Governor Paul LePage’s proposal for harsh changes in the state’s Medicaid program, known as MaineCare, would restrict access to health care for many low-income Mainers. Maine is one of 19 states that haven’t adopted the Affordable Care Act’s (ACA’s) Medicaid expansion, leaving most poor adults without a coverage option. The governor’s proposal would make it harder for low-income parents and adults with significant health conditions who do qualify for Medicaid to stay enrolled.
The proposal would limit Medicaid coverage to three months in a 36-month period for beneficiaries who aren’t working or engaged in a work-related activity, impose cost-sharing and monthly premiums on most adult beneficiaries no matter how low their incomes are, and impose an asset test on all adult beneficiaries, further restricting eligibility.
Many Mainers have submitted comments opposing the proposal, which requires approval by the federal Centers for Medicare & Medicaid Services. Several comments reflect the fears of individuals with disabilities and their families. The wife of a disabled veteran wrote:
My husband is a disabled veteran and receives his medical care through the Veterans Administration, but our son (who turned three in July) and I are covered by MaineCare. . . . Arbitrary time-limits on receiving benefits, and adding work requirements, are detrimental to families suffering these circumstances. . . . MaineCare enables me to stay healthy, care for my family, and remain productive in our community.”
Other commenters emphasized the hardship the proposal would impose on Mainers struggling with mental health and substance use disorders, such as opioid addiction. Maine’s rate of drug overdose deaths rose by 26 percent in 2015 alone. Limiting access to MaineCare for people with behavioral health conditions could significantly harm those who rely on the program for treatment.
Imposing time limits on people receiving family planning services and HIV-related care through special MaineCare programs would also prove harmful. As one health care provider wrote:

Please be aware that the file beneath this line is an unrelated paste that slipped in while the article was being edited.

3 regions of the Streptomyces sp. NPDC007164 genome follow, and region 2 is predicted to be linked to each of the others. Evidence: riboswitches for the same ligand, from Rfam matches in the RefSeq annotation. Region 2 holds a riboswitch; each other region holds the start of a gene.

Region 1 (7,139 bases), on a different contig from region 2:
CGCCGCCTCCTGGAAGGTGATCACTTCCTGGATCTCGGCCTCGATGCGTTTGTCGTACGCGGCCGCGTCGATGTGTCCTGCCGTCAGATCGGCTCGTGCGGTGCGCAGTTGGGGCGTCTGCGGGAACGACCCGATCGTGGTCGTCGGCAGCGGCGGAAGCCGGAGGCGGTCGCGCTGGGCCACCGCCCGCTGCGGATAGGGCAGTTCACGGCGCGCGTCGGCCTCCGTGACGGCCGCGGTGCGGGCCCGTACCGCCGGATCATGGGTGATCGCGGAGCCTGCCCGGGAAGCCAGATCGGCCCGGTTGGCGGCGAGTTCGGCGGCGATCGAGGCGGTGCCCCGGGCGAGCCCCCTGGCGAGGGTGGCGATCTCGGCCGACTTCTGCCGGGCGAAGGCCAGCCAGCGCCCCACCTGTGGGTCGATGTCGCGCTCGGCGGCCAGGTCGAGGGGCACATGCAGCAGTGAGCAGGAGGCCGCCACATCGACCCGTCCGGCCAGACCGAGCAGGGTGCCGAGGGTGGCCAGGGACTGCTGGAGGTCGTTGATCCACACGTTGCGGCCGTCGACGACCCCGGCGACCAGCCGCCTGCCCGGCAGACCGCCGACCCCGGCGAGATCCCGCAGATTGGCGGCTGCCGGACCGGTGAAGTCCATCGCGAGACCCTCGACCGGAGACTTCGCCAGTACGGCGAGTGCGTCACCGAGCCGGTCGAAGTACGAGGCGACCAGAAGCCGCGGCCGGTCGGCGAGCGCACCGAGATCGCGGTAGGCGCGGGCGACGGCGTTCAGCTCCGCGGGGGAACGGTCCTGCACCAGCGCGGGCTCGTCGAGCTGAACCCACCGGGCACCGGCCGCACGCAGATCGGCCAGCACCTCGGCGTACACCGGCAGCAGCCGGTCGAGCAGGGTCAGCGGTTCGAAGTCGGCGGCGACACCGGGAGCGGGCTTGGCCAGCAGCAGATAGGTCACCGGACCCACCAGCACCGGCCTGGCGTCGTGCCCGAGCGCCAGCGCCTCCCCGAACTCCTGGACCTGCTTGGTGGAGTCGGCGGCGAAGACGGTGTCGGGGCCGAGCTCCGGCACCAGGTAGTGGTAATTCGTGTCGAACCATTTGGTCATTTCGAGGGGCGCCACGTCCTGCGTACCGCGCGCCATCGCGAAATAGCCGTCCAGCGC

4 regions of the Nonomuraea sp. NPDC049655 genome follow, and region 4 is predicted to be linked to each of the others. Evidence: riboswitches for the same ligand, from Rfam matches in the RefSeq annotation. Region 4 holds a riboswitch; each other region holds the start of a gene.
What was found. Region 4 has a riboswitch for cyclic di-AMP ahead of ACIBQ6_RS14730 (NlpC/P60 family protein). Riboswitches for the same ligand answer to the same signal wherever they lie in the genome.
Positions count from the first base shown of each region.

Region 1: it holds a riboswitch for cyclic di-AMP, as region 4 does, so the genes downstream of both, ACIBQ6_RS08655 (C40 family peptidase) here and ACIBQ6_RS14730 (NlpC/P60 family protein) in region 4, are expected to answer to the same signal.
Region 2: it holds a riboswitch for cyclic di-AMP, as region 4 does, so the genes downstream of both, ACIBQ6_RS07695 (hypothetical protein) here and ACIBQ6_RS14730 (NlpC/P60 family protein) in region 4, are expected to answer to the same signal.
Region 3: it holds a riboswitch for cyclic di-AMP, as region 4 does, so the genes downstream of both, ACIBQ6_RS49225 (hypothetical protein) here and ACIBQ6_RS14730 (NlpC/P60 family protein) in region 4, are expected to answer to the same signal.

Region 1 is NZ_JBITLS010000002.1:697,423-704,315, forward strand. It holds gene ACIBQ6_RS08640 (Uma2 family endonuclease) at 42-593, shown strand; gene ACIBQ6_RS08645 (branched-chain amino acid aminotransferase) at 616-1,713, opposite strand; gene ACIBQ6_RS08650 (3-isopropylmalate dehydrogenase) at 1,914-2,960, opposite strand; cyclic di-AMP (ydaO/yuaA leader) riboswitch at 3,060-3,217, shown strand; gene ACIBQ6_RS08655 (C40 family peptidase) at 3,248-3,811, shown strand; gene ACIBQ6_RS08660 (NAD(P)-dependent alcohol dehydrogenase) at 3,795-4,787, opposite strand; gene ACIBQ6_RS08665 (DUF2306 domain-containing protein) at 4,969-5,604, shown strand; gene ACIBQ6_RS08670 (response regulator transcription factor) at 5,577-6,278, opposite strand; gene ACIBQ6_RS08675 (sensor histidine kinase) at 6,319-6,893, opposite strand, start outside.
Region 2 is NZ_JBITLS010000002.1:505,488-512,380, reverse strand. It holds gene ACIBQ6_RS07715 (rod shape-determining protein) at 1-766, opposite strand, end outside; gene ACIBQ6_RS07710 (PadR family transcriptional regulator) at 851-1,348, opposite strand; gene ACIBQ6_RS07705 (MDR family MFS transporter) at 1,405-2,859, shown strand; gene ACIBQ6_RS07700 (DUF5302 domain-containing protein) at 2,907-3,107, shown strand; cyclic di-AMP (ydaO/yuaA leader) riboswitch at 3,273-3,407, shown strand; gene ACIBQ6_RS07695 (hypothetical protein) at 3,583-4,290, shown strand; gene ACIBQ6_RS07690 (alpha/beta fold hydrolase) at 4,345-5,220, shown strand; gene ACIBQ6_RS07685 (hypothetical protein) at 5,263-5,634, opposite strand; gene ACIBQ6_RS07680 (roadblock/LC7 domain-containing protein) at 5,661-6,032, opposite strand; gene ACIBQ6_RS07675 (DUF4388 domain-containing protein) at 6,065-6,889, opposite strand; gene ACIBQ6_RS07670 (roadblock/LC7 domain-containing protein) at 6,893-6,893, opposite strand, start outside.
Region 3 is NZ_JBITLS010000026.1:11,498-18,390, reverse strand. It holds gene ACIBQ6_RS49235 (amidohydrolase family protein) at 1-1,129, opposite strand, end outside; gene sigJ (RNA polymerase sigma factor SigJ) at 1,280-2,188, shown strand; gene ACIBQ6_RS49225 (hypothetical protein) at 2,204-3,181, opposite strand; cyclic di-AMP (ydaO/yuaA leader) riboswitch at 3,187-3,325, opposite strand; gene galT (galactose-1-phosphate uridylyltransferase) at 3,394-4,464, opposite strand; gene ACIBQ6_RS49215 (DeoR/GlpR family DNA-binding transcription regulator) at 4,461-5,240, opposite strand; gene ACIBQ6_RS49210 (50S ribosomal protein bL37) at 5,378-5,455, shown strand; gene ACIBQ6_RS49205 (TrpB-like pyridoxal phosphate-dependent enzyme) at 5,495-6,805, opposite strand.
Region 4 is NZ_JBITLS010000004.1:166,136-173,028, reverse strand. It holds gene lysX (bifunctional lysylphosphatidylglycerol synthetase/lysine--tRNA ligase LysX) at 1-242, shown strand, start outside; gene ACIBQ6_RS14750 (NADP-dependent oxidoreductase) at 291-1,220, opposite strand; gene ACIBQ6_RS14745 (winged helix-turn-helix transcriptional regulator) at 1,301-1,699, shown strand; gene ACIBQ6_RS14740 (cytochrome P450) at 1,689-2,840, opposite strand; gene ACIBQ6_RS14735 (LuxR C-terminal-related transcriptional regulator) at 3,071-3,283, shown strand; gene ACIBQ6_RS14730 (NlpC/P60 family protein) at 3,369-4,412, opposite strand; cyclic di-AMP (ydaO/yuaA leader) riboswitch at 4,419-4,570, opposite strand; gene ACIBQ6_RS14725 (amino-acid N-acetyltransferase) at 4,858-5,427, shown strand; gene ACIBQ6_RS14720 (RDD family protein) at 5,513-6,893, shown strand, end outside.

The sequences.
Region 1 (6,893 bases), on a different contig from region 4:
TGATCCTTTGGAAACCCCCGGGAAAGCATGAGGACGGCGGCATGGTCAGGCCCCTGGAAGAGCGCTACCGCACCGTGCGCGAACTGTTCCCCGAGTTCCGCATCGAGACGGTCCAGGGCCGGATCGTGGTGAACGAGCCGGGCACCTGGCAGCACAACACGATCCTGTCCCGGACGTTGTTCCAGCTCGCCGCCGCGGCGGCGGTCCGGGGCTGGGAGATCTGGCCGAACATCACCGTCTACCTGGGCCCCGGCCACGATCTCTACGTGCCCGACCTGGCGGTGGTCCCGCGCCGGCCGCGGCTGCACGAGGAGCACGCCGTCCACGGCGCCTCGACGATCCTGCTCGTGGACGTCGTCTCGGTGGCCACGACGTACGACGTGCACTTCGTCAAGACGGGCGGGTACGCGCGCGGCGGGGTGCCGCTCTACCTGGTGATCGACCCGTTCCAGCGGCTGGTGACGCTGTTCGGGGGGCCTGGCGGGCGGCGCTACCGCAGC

I am a board-certified Obstetrician and Gynecologist providing care at a community hospital in York, Maine. . . . The proposed changes to Maine’s Medicaid Section 1115 waiver would make it less accessible, and thereby harm the health of many of my patients. . . . Most Medicaid recipients who can work outside the home already do, and for those who do not, it is usually because of a major impediment or caregiving responsibilities. These requirements disproportionately harm low-income women, who more likely to provide informal and undervalued caregiving to family members, including spouses and parents, and are therefore less likely to work outside the home.”
Similarly, another provider in Northern Maine explained that the proposal doesn’t take into account the challenges facing many MaineCare beneficiaries:
As a Clinical Psychologist in Maine who works with many families on MaineCare, I believe that Gov. LePage’s proposal … does not consider the realities of Maine. Maine is a large rural state with very little public transportation and few supportive services for parents and children. . . . Finding a job with a flexible work schedule, obtaining childcare, arranging transportation to work and childcare (not covered by MaineCare), and paying the cost of childcare (also not covered by MaineCare) are often impossible for Mainers on MaineCare. Please reject Maine’s 1115 Medicaid Waiver.”
More broadly, the LePage proposal would effectively punish those who can’t work or pay premiums by taking away their access to care. One commenter reflected on this disdain for MaineCare beneficiaries, writing: “Just listening and reading about the way the poor and low income are being presented is a misleading untruth. Please protect us from this abuse. I beg and pray you hear my words.”
If Maine’s leaders truly want to help low-income Mainers climb out of poverty, further restricting their access to needed care isn’t the answer. Instead, Maine should adopt the Medicaid expansion, which would improve access to the health care services that support employment and economic mobility. One Mainer said it best:
To impose a work mandate before people are able to be treated for illnesses and recover is makes no sense. Expand Medicaid to this population first.”
[Editor’s Note: For further information, see the comments submitted to HHS on Maine’s Medicaid waiver proposal.)